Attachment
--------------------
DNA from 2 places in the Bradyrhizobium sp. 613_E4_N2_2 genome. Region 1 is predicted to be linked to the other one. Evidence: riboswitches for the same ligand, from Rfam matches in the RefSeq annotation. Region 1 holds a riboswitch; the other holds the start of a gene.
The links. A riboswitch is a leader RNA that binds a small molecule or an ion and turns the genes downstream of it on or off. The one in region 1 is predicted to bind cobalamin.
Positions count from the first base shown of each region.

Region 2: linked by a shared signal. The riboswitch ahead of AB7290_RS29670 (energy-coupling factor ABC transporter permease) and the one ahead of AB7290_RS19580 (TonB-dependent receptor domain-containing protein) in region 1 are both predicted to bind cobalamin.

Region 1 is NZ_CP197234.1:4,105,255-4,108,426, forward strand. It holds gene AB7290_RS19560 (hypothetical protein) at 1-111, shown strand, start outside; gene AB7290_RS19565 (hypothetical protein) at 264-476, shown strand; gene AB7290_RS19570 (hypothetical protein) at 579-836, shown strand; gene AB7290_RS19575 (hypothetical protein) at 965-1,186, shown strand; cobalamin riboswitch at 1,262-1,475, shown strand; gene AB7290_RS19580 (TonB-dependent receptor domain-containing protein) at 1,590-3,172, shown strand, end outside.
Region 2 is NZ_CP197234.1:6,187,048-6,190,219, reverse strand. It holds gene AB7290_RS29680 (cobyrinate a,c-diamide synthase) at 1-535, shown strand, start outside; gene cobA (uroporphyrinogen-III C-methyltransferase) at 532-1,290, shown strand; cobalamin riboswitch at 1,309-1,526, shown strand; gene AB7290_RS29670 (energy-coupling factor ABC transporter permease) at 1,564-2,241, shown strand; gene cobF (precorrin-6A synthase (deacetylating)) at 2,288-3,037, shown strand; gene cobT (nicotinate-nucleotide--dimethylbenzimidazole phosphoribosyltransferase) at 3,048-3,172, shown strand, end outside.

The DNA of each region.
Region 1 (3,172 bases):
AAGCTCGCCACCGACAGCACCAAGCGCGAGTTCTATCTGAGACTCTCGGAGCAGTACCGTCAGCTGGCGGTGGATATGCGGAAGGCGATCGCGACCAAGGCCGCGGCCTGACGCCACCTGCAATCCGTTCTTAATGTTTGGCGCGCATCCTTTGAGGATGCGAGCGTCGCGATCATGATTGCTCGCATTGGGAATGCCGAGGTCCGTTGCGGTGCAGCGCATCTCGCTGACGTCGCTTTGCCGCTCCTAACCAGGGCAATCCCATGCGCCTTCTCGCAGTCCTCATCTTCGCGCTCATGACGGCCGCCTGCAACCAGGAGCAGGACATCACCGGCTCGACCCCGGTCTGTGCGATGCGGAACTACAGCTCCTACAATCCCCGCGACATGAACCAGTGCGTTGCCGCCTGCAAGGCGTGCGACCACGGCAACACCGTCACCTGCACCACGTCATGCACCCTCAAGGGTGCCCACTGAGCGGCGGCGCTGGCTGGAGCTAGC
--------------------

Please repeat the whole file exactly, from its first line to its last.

DNA from 2 places in the Bradyrhizobium sp. 613_E4_N2_2 genome. Region 1 is predicted to be linked to the other one. Evidence: riboswitches for the same ligand, from Rfam matches in the RefSeq annotation. Region 1 holds a riboswitch; the other holds the start of a gene.
The links. A riboswitch is a leader RNA that binds a small molecule or an ion and turns the genes downstream of it on or off. The one in region 1 is predicted to bind cobalamin.
Positions count from the first base shown of each region.

Region 2: linked by a shared signal. The riboswitch ahead of AB7290_RS29670 (energy-coupling factor ABC transporter permease) and the one ahead of AB7290_RS19580 (TonB-dependent receptor domain-containing protein) in region 1 are both predicted to bind cobalamin.

Region 1 is NZ_CP197234.1:4,105,255-4,108,426, forward strand. It holds gene AB7290_RS19560 (hypothetical protein) at 1-111, shown strand, start outside; gene AB7290_RS19565 (hypothetical protein) at 264-476, shown strand; gene AB7290_RS19570 (hypothetical protein) at 579-836, shown strand; gene AB7290_RS19575 (hypothetical protein) at 965-1,186, shown strand; cobalamin riboswitch at 1,262-1,475, shown strand; gene AB7290_RS19580 (TonB-dependent receptor domain-containing protein) at 1,590-3,172, shown strand, end outside.
Region 2 is NZ_CP197234.1:6,187,048-6,190,219, reverse strand. It holds gene AB7290_RS29680 (cobyrinate a,c-diamide synthase) at 1-535, shown strand, start outside; gene cobA (uroporphyrinogen-III C-methyltransferase) at 532-1,290, shown strand; cobalamin riboswitch at 1,309-1,526, shown strand; gene AB7290_RS29670 (energy-coupling factor ABC transporter permease) at 1,564-2,241, shown strand; gene cobF (precorrin-6A synthase (deacetylating)) at 2,288-3,037, shown strand; gene cobT (nicotinate-nucleotide--dimethylbenzimidazole phosphoribosyltransferase) at 3,048-3,172, shown strand, end outside.

The DNA of each region.
Region 1 (3,172 bases):
AAGCTCGCCACCGACAGCACCAAGCGCGAGTTCTATCTGAGACTCTCGGAGCAGTACCGTCAGCTGGCGGTGGATATGCGGAAGGCGATCGCGACCAAGGCCGCGGCCTGACGCCACCTGCAATCCGTTCTTAATGTTTGGCGCGCATCCTTTGAGGATGCGAGCGTCGCGATCATGATTGCTCGCATTGGGAATGCCGAGGTCCGTTGCGGTGCAGCGCATCTCGCTGACGTCGCTTTGCCGCTCCTAACCAGGGCAATCCCATGCGCCTTCTCGCAGTCCTCATCTTCGCGCTCATGACGGCCGCCTGCAACCAGGAGCAGGACATCACCGGCTCGACCCCGGTCTGTGCGATGCGGAACTACAGCTCCTACAATCCCCGCGACATGAACCAGTGCGTTGCCGCCTGCAAGGCGTGCGACCACGGCAACACCGTCACCTGCACCACGTCATGCACCCTCAAGGGTGCCCACTGAGCGGCGGCGCTGGCTGGAGCTAGC